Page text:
An effective way to work with DataLoader is to have a single DataLoader by way to query the information. For example, if you query a “parent” entity by id, you would have a DataLoader for “parent” by “id”. You will have one for “parent” by “name” and one for “child” by “id”, etc. The separation might sound redundant but a single GraphQL query does not ask for many entities in a different way, hence does not duplicate much.

A good way to keep everything tidy up is to define a class into which we can inject the current user’s request. It gives all the security information like any authentication bearer token that the fetching code might need. The class trickle down the context information (user’s HTTP request) by having the request passed in its constructor parameter down to the service that will fetch the data. In the following code, you can see the pattern.

export class DataLoaders {
    private dataSources: GraphQLCustomDataSources;
    public getParentByParentId: DataLoader<number, Parent>;
    public getChildByChildId: DataLoader<number, Child>;
    public getChildrenByParentId: DataLoader<number, Child[]>;

    public constructor(requestTyped: IUserRequest) {
        this.dataSources = {
            sourceApi1: new Api1HttpService(requestTyped),
            sourceApi2: new Api2HttpService(requestTyped)
        };

        this.getParentByParentId = new DataLoader<number, Cache[]>(parentIds => {
            const proms: Promise<Parent[]>[] = [];
            for (let i = 0; i < parentIds.length; i++) {
                proms.push(this.dataSource.sourceApi1.getParent(parentIds[i]));
            }
            return Promise.all(proms);
        });

        // And so on for each DataLoader...

    }
}

The code above is a short version of what it can be with two entities: Parent and Child. In reality, you would have way more DataLoader and might want to breakdown each detail into a separated file and use the DataLoaders class as a facade to all the logic. The goal here is to have a single point of initialization to get the HTTP request passed down to the implementation of the data source.

Still, there is an issue. We are caching the DataLoader of the Parent entity, not the Child entity. It means that when the GraphQL traverse and invokes the children resolver, that this one will call the DataLoader that request the child information by child id, not by parent ID. There are many patterns. You could invoke the parent DataLoader and check if the data is already present. You can also have the parent DataLoader primes the child DataLoader. Priming the data means to set in another cache the data. The following code can be added to the DataLoader previously built. Now, the GraphQL invokes the DataLoader of the parent, get the data and populate the parent’s cache. Because it has the information about the children, it loops the collection and primes the child’s DataLoader as well. The traversal continues and the child’s resolver calls the child’s DataLoader that has a promise resolved with the child data.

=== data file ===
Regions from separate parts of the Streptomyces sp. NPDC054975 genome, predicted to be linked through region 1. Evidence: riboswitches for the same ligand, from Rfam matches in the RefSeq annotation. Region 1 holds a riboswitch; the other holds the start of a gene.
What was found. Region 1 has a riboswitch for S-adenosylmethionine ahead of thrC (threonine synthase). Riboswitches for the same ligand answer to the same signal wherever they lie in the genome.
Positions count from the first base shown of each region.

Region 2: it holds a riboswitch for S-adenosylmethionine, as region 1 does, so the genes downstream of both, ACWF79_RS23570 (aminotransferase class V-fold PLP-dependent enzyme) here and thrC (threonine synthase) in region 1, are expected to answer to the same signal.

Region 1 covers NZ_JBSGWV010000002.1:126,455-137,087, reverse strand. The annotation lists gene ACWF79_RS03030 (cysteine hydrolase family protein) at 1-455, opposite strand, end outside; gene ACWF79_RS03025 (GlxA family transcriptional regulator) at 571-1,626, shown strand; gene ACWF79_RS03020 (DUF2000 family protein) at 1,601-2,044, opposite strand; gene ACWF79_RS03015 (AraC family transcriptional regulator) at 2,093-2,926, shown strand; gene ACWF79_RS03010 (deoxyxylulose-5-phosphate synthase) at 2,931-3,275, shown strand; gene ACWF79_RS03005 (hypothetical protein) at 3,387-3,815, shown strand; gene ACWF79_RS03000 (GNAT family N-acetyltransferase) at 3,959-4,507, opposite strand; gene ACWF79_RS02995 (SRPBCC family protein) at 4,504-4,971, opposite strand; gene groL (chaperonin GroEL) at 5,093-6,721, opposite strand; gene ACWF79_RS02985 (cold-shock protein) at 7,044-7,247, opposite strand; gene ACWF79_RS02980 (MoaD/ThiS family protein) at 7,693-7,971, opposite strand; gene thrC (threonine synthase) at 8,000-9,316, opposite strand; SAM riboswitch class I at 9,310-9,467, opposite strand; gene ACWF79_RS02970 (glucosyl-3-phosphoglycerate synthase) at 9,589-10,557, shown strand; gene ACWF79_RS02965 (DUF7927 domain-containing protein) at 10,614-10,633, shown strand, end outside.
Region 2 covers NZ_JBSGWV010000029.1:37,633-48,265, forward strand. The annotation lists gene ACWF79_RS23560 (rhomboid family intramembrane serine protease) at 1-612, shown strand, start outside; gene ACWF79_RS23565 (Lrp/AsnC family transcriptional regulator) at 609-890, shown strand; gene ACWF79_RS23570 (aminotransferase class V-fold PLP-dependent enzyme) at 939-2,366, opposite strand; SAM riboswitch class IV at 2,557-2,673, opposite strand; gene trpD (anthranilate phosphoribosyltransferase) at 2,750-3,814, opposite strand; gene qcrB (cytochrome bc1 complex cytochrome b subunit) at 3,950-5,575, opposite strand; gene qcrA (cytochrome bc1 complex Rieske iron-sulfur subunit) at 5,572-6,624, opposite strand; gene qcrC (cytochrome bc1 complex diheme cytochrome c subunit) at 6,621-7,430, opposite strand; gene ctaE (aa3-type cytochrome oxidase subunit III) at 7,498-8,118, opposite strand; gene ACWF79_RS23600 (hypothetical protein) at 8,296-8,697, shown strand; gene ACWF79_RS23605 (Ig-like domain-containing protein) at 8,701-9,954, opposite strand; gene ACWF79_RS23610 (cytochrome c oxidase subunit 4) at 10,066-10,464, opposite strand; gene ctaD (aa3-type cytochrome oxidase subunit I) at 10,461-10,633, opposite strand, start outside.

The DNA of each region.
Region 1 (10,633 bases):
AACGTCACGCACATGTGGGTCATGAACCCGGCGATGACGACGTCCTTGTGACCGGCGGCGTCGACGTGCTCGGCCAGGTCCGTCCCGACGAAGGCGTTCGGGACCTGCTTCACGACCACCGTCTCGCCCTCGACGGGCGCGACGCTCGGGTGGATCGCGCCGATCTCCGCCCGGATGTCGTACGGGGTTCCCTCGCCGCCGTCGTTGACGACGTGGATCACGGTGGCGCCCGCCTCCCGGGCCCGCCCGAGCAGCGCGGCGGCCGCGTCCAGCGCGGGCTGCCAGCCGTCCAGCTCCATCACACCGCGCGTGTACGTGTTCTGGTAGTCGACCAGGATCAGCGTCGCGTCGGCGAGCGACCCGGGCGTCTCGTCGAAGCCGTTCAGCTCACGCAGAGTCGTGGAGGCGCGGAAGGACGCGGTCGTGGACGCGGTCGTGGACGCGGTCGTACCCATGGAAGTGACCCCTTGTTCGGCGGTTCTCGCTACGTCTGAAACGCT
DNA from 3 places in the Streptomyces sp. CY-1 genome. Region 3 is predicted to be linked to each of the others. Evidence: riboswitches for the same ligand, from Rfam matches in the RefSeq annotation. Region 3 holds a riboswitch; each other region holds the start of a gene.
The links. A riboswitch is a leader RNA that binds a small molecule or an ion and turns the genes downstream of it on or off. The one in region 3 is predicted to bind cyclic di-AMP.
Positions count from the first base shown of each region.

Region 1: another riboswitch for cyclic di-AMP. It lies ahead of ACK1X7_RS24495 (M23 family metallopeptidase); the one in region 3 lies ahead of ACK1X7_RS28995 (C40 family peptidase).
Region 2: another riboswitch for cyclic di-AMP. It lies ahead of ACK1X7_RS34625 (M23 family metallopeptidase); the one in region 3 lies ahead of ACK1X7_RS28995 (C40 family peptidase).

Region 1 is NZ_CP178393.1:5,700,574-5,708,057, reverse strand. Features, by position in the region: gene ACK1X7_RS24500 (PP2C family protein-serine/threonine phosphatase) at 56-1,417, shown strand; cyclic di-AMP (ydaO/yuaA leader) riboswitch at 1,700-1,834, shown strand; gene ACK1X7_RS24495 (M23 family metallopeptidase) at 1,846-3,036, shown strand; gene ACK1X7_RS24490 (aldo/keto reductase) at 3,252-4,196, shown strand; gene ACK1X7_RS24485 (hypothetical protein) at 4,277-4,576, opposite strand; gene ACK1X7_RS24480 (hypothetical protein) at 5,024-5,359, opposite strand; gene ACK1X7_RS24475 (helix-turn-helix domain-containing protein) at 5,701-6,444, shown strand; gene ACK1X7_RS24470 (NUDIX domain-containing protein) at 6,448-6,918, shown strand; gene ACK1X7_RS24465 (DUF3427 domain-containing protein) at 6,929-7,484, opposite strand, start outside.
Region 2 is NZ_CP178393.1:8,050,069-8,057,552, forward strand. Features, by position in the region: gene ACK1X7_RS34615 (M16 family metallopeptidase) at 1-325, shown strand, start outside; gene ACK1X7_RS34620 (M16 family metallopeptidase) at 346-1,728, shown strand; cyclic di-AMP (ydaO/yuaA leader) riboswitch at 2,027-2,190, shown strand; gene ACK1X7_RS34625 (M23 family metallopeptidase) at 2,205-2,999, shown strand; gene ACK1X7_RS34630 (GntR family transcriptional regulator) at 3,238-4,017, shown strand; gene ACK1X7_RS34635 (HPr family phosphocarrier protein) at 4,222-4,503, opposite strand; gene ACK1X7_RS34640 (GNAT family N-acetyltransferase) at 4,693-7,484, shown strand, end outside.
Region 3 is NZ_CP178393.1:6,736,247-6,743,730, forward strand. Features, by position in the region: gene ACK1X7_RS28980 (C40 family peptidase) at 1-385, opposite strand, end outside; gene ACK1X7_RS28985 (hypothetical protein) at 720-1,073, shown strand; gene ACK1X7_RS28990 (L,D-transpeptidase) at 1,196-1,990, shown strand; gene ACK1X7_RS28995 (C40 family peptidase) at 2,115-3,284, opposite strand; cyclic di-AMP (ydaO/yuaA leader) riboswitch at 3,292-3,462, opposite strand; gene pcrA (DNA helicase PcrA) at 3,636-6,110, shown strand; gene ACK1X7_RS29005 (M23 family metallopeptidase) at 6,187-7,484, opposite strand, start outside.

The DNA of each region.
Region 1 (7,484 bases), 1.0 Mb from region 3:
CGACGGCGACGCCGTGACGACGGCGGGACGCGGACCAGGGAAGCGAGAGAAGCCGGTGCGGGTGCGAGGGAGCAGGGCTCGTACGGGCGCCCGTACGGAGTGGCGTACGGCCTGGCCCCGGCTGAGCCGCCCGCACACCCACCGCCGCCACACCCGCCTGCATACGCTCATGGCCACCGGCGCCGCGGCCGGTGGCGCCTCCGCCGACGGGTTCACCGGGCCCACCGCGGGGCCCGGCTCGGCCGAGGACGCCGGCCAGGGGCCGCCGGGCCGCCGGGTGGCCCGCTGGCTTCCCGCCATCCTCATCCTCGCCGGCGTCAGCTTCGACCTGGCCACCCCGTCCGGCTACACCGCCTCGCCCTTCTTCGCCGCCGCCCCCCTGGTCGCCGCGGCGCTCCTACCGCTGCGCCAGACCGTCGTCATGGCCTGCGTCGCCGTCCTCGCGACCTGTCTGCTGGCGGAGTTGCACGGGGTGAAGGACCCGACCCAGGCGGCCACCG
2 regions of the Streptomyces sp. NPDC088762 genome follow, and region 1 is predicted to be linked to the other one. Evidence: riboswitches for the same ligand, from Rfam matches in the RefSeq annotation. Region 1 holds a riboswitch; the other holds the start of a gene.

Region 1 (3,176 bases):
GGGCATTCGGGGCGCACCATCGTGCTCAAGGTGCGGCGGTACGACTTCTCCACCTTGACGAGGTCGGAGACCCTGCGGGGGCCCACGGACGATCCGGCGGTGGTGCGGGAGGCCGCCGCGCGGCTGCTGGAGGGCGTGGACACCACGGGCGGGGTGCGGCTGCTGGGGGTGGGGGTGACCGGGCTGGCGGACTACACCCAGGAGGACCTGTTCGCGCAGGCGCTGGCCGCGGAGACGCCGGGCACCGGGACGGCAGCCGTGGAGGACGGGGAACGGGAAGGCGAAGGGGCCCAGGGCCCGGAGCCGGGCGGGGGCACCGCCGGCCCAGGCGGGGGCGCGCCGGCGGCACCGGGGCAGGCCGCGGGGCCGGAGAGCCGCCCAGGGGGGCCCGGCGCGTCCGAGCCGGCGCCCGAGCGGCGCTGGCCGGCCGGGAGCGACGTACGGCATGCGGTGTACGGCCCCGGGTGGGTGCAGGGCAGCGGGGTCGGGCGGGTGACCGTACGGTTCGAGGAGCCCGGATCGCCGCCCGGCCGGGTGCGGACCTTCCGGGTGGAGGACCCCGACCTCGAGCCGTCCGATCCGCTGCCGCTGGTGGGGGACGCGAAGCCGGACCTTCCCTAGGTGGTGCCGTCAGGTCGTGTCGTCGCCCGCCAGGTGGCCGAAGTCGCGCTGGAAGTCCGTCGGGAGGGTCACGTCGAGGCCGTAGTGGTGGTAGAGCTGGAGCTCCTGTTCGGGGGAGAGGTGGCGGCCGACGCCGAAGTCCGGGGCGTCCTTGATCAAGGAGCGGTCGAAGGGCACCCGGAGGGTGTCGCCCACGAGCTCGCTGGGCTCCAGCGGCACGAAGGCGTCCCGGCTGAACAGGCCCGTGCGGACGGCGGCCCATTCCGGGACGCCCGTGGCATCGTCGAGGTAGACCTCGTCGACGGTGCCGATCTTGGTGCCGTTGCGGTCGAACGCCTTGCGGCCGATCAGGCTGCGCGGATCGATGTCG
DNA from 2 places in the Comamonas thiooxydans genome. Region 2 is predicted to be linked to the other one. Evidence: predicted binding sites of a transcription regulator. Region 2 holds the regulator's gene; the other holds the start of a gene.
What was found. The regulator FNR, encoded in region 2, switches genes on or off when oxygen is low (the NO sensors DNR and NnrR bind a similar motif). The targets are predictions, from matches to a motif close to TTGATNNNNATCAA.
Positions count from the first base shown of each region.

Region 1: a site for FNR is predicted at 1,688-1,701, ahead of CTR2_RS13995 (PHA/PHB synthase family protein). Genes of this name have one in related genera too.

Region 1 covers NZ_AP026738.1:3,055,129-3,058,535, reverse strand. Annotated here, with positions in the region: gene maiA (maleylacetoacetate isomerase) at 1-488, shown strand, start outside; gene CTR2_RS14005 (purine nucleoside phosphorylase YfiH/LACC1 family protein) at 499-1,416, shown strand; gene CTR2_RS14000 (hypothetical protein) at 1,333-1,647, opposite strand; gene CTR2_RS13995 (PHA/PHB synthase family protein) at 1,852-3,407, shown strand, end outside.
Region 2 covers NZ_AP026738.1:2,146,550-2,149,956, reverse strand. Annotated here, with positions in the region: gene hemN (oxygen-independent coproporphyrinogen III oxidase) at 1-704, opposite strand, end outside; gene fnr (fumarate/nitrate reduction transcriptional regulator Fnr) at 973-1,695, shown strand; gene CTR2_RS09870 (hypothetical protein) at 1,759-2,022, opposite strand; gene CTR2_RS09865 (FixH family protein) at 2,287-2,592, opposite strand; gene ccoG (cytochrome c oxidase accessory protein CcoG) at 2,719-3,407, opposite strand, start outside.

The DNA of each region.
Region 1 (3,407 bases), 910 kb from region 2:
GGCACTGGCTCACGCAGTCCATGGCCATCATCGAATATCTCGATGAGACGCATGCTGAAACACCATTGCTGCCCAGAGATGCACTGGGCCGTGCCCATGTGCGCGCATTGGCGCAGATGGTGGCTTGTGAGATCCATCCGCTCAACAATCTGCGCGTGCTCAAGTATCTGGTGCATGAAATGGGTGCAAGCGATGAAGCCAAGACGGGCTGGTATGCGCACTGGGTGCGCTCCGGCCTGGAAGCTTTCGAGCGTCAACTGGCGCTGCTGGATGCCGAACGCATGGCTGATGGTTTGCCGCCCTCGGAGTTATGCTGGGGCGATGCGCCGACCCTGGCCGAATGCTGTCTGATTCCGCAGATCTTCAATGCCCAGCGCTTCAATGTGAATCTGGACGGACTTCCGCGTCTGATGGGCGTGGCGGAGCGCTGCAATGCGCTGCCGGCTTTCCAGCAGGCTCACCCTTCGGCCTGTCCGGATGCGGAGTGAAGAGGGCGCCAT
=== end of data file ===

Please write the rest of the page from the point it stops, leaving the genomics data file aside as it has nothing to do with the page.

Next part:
children.forEach(c => {
      this.getChildByChildId.prime(c.id, c);
});

From there, you instantiate the class once in the Apollo’s server configuration. The instantiation will occur at every request, hence no data is mixed between users.

async function apolloServerConfig() {
    const serverConfig: ApolloServerConfig = {
        schema: schemas,
        context: (context: GraphQLCustomResolversContext) => {
             const newContext: GraphQLCustomContext = {
                loaders: new DataLoaders(requestTyped)
            };
            return newContext;
        },
    // ...
    }
}

Summary

The DataLoader library is useful to cache data during a single request when GraphQL is traversing the tree. A parent node can look-ahead and load in batch information reducing the number of future requests. The DataLoader library cache the result for each DataLoader. In the code presented, the DataLoader was filling up the parent loader which might not be useful in the situation but by priming the child’s DataLoader jettisoned all costly subsequent in the child’s resolver.

Related GraphQL Articles

How to setup a TypeScript, NodeJS, Express Apollo Server to easy debugging with VsCode

There is a lot of keyword in the title but this is not a clickbait, we will setup without too much burden a simple configuration that will allow Visual Studio Code (VsCode) to hook into a GraphQL installation. The idea is that everytime a TypeScript file is saved that automatically the file is transpiled into JavaScript and to have Node reboot. The solution I propose can do the transpilation, the schema transportation and the restart of NodeJS under 2 seconds.

NPM

The first step is to get some NPM packages. The first one is named concurrently which will allow from a single line, a single NPM command to execute multiple commands. This is required to have TypeScript in watch mode, having a file watcher for the GraphQL schemas and restarting node if any of the previous two changes. The second is the package cpx which can watch for file and copy them if something changes. The third is TypeScript that will watch all TypeScript file for changes and build into the output folder. The fourth package is nodemon that monitor changes in file. If a file change, it restart Node.